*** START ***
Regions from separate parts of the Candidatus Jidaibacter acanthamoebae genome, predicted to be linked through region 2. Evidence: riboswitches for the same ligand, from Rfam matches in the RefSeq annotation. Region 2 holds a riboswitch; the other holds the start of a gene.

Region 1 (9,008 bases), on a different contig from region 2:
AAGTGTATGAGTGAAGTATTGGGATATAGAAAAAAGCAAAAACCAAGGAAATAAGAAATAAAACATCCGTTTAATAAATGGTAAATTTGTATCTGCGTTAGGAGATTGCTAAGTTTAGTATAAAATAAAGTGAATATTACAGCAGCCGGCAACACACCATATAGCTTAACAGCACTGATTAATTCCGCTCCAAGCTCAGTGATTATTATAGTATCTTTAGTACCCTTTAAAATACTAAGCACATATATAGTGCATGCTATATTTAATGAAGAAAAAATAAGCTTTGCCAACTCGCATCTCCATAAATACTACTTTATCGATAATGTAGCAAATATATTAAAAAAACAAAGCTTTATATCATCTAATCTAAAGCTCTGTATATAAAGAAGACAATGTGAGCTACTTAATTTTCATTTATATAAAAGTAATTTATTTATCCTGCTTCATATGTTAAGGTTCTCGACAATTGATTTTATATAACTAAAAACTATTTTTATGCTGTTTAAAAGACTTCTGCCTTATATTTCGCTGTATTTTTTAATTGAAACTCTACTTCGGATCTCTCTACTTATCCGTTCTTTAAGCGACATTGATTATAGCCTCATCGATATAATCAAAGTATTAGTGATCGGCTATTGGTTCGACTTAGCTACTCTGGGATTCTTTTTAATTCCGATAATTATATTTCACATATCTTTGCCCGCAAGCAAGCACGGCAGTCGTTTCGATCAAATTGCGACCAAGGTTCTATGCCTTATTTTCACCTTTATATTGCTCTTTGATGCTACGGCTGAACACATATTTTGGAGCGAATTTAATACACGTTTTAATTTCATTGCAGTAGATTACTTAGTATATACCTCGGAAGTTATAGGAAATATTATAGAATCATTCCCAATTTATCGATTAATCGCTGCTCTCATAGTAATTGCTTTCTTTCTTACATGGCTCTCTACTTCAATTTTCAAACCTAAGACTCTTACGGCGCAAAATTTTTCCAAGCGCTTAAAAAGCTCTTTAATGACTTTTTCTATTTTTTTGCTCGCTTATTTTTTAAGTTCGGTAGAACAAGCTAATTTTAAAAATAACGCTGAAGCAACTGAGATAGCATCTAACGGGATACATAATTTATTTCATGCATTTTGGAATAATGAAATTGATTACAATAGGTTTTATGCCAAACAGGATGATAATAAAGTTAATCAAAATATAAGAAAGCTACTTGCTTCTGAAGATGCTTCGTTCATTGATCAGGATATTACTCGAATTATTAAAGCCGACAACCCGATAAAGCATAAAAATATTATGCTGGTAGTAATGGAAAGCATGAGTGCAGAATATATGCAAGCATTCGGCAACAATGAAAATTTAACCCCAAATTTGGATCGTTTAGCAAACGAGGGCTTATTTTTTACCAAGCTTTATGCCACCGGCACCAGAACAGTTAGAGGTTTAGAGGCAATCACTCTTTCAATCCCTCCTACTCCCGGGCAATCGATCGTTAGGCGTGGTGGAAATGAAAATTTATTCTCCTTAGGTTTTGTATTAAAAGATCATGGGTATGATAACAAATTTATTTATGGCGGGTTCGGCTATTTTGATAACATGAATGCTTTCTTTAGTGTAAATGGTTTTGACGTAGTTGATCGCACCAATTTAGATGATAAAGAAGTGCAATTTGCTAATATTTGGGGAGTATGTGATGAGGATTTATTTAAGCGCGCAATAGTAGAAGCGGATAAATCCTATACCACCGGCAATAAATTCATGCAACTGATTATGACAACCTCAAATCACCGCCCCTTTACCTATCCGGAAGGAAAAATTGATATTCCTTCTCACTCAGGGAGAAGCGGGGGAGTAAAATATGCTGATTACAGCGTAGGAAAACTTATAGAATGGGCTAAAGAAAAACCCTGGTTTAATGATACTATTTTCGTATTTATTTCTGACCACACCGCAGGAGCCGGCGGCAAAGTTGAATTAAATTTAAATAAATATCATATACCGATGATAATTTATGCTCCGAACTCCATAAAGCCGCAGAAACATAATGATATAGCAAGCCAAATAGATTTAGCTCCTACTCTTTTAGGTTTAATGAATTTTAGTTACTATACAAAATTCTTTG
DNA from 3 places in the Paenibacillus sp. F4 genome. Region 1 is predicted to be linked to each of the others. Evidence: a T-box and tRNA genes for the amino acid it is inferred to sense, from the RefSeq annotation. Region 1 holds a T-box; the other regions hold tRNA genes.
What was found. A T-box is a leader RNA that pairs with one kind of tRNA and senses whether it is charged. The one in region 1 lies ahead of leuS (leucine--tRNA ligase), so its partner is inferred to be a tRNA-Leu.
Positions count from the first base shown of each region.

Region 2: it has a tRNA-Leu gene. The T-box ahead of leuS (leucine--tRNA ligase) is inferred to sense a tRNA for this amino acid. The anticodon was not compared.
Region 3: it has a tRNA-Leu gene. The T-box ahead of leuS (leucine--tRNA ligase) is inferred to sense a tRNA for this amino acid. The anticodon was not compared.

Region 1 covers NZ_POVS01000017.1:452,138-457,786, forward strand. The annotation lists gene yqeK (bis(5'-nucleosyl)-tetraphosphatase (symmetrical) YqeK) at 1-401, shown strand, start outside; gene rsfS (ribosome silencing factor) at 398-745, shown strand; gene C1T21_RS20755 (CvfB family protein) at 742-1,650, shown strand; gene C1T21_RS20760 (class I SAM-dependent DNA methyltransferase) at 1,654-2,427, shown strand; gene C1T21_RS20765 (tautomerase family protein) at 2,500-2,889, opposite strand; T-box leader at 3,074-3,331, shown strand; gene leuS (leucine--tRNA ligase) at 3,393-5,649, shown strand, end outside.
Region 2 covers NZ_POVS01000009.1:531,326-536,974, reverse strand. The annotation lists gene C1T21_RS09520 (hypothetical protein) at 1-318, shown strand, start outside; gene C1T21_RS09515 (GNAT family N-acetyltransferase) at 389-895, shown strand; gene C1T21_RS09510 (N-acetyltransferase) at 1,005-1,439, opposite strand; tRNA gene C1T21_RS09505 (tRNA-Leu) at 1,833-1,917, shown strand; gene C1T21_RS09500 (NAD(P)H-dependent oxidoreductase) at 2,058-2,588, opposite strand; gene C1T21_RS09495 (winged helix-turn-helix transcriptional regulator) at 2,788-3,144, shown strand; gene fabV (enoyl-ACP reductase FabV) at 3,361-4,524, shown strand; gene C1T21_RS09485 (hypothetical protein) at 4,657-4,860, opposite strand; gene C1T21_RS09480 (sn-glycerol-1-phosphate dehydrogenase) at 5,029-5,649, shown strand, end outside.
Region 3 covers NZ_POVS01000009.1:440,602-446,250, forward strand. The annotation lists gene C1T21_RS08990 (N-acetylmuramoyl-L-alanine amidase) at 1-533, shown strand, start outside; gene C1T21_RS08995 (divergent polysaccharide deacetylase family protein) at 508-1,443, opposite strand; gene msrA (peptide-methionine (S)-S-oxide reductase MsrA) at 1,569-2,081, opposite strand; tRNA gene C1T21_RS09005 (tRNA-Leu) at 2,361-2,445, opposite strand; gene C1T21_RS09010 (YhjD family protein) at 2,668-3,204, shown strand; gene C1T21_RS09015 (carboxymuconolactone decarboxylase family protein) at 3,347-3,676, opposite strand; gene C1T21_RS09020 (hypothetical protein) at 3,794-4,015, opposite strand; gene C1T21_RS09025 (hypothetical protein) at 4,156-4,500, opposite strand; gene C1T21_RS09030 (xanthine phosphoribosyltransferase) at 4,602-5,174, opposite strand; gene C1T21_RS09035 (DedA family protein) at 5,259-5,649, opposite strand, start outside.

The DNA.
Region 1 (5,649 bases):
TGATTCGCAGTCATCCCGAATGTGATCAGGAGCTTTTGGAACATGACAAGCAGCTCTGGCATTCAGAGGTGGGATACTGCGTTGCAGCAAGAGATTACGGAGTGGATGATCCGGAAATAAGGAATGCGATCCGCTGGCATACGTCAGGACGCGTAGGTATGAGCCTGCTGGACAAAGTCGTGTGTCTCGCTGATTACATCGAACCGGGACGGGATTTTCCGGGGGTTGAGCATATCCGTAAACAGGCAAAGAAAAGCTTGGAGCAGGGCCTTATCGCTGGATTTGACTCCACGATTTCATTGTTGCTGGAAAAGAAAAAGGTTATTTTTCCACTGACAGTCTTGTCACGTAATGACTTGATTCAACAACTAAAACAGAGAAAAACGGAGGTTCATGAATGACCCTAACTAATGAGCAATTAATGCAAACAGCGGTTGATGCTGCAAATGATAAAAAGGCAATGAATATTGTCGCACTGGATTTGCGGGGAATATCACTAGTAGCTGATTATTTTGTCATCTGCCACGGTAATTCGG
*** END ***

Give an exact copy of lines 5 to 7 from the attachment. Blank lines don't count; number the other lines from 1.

What was found. A T-box is a leader RNA that pairs with one kind of tRNA and senses whether it is charged. The one in region 1 lies ahead of leuS (leucine--tRNA ligase), so its partner is inferred to be a tRNA-Leu.
Positions count from the first base shown of each region.

Region 2: it has a tRNA-Leu gene. The T-box ahead of leuS (leucine--tRNA ligase) is inferred to sense a tRNA for this amino acid. The anticodon was not compared.